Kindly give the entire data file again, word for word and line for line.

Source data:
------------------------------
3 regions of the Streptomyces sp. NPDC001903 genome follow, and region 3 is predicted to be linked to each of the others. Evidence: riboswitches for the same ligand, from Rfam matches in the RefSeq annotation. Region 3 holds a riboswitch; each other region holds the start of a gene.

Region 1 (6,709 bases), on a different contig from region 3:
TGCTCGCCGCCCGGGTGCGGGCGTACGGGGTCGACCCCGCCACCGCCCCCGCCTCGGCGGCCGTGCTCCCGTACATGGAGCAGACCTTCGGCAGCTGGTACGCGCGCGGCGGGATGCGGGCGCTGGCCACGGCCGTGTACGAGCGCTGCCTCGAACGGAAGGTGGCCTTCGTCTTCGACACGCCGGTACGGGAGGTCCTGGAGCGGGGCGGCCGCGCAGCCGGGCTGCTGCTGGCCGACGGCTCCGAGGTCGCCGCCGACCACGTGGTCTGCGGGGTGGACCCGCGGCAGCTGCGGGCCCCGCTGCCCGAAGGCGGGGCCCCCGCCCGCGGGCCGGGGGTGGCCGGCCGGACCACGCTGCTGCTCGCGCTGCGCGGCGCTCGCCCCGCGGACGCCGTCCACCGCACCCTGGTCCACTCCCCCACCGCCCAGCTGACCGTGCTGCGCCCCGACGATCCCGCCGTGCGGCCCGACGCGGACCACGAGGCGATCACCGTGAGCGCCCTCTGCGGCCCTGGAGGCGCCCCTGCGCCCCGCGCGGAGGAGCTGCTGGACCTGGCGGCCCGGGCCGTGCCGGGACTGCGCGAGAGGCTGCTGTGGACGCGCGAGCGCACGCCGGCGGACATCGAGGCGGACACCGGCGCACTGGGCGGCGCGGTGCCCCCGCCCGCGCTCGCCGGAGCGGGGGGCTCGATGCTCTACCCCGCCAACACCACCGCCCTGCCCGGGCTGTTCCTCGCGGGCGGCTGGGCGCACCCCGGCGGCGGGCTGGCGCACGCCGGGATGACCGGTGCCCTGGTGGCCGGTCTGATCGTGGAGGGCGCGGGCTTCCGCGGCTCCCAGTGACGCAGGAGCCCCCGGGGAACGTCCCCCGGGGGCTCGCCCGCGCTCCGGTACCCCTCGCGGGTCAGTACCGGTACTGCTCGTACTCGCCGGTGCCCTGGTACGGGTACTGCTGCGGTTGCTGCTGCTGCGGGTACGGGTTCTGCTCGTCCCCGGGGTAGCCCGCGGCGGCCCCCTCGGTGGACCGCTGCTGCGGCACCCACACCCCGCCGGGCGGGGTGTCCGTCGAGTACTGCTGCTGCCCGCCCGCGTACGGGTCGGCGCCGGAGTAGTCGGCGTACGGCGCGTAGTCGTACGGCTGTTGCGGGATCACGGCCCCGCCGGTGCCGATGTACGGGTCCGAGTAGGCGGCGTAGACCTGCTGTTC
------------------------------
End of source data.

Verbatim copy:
3 regions of the Streptomyces sp. NPDC001903 genome follow, and region 3 is predicted to be linked to each of the others. Evidence: riboswitches for the same ligand, from Rfam matches in the RefSeq annotation. Region 3 holds a riboswitch; each other region holds the start of a gene.

Region 1 (6,709 bases), on a different contig from region 3:
TGCTCGCCGCCCGGGTGCGGGCGTACGGGGTCGACCCCGCCACCGCCCCCGCCTCGGCGGCCGTGCTCCCGTACATGGAGCAGACCTTCGGCAGCTGGTACGCGCGCGGCGGGATGCGGGCGCTGGCCACGGCCGTGTACGAGCGCTGCCTCGAACGGAAGGTGGCCTTCGTCTTCGACACGCCGGTACGGGAGGTCCTGGAGCGGGGCGGCCGCGCAGCCGGGCTGCTGCTGGCCGACGGCTCCGAGGTCGCCGCCGACCACGTGGTCTGCGGGGTGGACCCGCGGCAGCTGCGGGCCCCGCTGCCCGAAGGCGGGGCCCCCGCCCGCGGGCCGGGGGTGGCCGGCCGGACCACGCTGCTGCTCGCGCTGCGCGGCGCTCGCCCCGCGGACGCCGTCCACCGCACCCTGGTCCACTCCCCCACCGCCCAGCTGACCGTGCTGCGCCCCGACGATCCCGCCGTGCGGCCCGACGCGGACCACGAGGCGATCACCGTGAGCGCCCTCTGCGGCCCTGGAGGCGCCCCTGCGCCCCGCGCGGAGGAGCTGCTGGACCTGGCGGCCCGGGCCGTGCCGGGACTGCGCGAGAGGCTGCTGTGGACGCGCGAGCGCACGCCGGCGGACATCGAGGCGGACACCGGCGCACTGGGCGGCGCGGTGCCCCCGCCCGCGCTCGCCGGAGCGGGGGGCTCGATGCTCTACCCCGCCAACACCACCGCCCTGCCCGGGCTGTTCCTCGCGGGCGGCTGGGCGCACCCCGGCGGCGGGCTGGCGCACGCCGGGATGACCGGTGCCCTGGTGGCCGGTCTGATCGTGGAGGGCGCGGGCTTCCGCGGCTCCCAGTGACGCAGGAGCCCCCGGGGAACGTCCCCCGGGGGCTCGCCCGCGCTCCGGTACCCCTCGCGGGTCAGTACCGGTACTGCTCGTACTCGCCGGTGCCCTGGTACGGGTACTGCTGCGGTTGCTGCTGCTGCGGGTACGGGTTCTGCTCGTCCCCGGGGTAGCCCGCGGCGGCCCCCTCGGTGGACCGCTGCTGCGGCACCCACACCCCGCCGGGCGGGGTGTCCGTCGAGTACTGCTGCTGCCCGCCCGCGTACGGGTCGGCGCCGGAGTAGTCGGCGTACGGCGCGTAGTCGTACGGCTGTTGCGGGATCACGGCCCCGCCGGTGCCGATGTACGGGTCCGAGTAGGCGGCGTAGACCTGCTGTTC